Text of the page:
After the Irish no – where to now?

My two cents:

  • As I said yesterday, the current system of institutional reform in the EU is unreasonable and unfair because it makes decision-making impossible. So let’s ditch it.
  • Before attempting to reform the Treaties again, we need to agree on a new procedure to ratify Treaty changes first.
  • My proposal would be to do this by a single, EU-wide referendum. A positive result would require reasonable majorities of the form: at least x% of all voters and at least y% of the voters in at least z% of the Member States should vote in favour, with x,y,z at 50 or more.
  • The percentage of Member States where a Yes-vote is required (z) would be somewhere between 50 and 80% of the total number.
  • In return for the EU-wide referendum, which gives every citizen a direct say, all Member States abolish (the possibility of) constitutional referendums at home for EU Treaty changes.
  • Let’s carry on with the Nice Treaty for the time being, that is: until the new ratification system is in place. As Carl Bildt also pointed out on his blog, Nice does seem to work better than expected.

2 Responses to “After the Irish no – where to now?”

  1. cfischer Says:

    Ireland’s “no” demonstrates: 1:26 = 27 losers

    500 million Europeans are taken in hostage by 862,415 Irish (less than 0.2% of the European population) – in the name of democracy. According to the elitist representative democrats this is the direct democrat’s fault, i.e. the “uneducated and unteachable people”. This disrespect makes the current EU-catastrophe even worse.
    Because: in a democracy the tool democracy can only be always right. In Ireland it was however employed wrongly. For voting for a purely internal-Irish problem without European dimension an Irish referendum would doubtlessly have been the correct instrument. For a pan-European concern however, only the pan-European referendum can be the correct means. This would be the correct level, and only then the right sovereign is speaking. No matter what the result will be, YES or NO, only via this way the right has spoken the right.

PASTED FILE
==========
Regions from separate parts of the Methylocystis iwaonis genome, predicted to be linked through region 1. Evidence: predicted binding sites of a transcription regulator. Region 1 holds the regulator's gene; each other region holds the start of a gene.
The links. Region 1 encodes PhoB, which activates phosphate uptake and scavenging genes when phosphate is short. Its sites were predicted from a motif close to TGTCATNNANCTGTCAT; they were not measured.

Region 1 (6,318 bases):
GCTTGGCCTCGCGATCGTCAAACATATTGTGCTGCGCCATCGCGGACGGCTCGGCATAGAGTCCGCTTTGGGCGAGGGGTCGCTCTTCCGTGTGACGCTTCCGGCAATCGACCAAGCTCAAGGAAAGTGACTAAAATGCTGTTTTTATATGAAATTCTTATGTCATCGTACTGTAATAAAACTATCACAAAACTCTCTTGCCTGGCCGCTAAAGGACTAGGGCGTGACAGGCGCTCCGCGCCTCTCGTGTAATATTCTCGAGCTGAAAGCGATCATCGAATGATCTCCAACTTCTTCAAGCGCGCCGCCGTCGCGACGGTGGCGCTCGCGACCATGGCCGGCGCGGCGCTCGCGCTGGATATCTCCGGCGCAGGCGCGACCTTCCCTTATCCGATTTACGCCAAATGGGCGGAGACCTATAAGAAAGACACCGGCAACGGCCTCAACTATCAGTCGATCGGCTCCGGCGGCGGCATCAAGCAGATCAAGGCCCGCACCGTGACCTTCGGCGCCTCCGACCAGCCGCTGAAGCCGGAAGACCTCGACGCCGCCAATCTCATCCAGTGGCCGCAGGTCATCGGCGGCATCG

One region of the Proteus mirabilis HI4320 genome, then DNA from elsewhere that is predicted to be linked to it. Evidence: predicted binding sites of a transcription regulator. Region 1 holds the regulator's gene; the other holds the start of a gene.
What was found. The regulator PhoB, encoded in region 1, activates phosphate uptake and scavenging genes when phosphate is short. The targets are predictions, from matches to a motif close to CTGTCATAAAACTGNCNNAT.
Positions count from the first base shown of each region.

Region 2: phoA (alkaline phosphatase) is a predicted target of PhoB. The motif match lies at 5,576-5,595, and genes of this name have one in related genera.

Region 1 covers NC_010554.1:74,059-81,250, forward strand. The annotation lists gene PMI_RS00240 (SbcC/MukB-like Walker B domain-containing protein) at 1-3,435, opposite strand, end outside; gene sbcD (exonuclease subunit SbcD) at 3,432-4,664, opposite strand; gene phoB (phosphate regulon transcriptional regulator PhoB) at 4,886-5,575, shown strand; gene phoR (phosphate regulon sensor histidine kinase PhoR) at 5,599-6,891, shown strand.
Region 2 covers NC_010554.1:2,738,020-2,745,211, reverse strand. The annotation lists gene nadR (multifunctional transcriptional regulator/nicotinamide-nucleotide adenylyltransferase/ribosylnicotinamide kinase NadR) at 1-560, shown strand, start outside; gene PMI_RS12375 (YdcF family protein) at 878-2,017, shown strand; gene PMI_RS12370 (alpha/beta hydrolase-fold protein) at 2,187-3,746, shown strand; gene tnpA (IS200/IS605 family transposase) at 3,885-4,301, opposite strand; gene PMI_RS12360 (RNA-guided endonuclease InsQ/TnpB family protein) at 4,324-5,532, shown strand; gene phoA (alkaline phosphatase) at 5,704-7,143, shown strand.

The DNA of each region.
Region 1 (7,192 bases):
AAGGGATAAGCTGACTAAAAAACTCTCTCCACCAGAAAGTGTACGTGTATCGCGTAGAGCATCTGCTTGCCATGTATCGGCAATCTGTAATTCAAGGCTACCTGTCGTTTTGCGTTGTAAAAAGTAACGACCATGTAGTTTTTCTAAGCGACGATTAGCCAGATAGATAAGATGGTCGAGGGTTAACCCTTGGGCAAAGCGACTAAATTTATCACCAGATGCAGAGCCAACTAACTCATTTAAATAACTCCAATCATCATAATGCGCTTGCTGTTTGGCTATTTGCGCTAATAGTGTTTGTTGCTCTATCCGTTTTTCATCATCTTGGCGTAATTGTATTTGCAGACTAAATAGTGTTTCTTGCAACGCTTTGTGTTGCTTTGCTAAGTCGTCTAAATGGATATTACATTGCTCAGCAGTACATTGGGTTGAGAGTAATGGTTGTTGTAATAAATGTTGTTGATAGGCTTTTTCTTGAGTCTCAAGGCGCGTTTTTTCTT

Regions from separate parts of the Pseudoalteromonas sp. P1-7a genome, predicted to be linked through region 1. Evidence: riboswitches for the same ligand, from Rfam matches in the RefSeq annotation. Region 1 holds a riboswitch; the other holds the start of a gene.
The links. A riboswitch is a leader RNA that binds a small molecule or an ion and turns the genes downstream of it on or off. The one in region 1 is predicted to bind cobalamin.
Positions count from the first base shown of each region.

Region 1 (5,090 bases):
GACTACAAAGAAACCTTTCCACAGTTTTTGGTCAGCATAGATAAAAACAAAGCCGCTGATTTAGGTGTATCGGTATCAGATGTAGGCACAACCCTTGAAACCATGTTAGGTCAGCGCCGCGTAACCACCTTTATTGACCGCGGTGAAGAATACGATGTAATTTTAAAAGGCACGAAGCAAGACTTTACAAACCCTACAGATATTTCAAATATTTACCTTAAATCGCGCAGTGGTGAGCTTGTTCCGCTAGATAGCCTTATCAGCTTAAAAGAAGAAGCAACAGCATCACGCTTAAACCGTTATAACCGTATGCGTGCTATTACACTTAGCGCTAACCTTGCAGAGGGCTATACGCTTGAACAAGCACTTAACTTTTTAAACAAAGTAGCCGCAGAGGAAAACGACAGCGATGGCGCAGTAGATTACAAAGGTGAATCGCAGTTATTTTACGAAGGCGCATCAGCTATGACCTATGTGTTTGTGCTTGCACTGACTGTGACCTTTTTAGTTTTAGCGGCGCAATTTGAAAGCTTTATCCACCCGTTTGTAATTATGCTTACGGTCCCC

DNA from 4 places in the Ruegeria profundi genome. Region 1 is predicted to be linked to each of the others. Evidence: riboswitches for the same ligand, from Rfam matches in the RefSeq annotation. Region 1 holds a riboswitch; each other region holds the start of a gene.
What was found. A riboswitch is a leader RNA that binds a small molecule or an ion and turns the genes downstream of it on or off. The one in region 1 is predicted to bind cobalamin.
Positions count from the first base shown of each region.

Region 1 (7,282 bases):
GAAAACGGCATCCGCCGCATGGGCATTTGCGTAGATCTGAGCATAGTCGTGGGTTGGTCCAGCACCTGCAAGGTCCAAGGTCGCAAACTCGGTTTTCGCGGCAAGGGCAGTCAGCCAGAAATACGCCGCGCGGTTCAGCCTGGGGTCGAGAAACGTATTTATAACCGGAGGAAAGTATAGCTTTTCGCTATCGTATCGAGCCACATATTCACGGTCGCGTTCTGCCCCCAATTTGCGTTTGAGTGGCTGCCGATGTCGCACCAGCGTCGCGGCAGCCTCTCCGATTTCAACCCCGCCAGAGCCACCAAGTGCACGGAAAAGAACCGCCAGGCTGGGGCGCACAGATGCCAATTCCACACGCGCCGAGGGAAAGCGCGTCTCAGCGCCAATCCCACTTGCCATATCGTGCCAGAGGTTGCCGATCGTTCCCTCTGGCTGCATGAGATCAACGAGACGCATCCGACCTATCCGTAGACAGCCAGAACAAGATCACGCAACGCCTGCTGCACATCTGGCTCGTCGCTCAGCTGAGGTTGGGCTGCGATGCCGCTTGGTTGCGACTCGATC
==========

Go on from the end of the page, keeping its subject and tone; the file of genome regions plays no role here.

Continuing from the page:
In the EU the sovereign are the 500 million Europeans – and not a slight Irish referendum’s majority. Regarding the current archaic principle of unanimity it could even appear more bizarrely: even Malta or Cyprus could by their 315,000 resp. 500,000 eligible voters bring the EU to a final halt. Good gracious!
    No matter whether for or against the EU: we should not be lead by a handful of nationalists. For important matters we do need a pan-European referendum! The Treaty of Lisbon would have given us this power! Although its fate is uncertain at the moment, we have to become active for the EU’s future, i.e. our future. Let us demand a pan-European referendum for all important EU-matters, such as enlargement, environmental issues, the future election of EU president etc. There is the possibility to stand up in an organized way and to vote at the citizens’ platform: Let’s change Europe – now!

  2. Richie Says:

    I’m an Irish no voter, and I really support the original post, as one of the major reasons i voted against this resurrected constitution, called forth from the dead by the unholy necromancy of Angela Merkel, was that no other european citizens, as you would be after the vote, had any say in the matter. And the 800k people who voted against the treaty vastly outnumber the 6500 politicians who have approved it in other countries, so i think we can leave the democracy complaint at the front door. No one has asked 500 million people for their opinions, and the people of France and Holland have been roundly ignored by their political leader.

    So yeah, europe wide referendums (not in the Lisbon treaty by the way), bring it on, lets build a europe of people, not profits.

Leave a Reply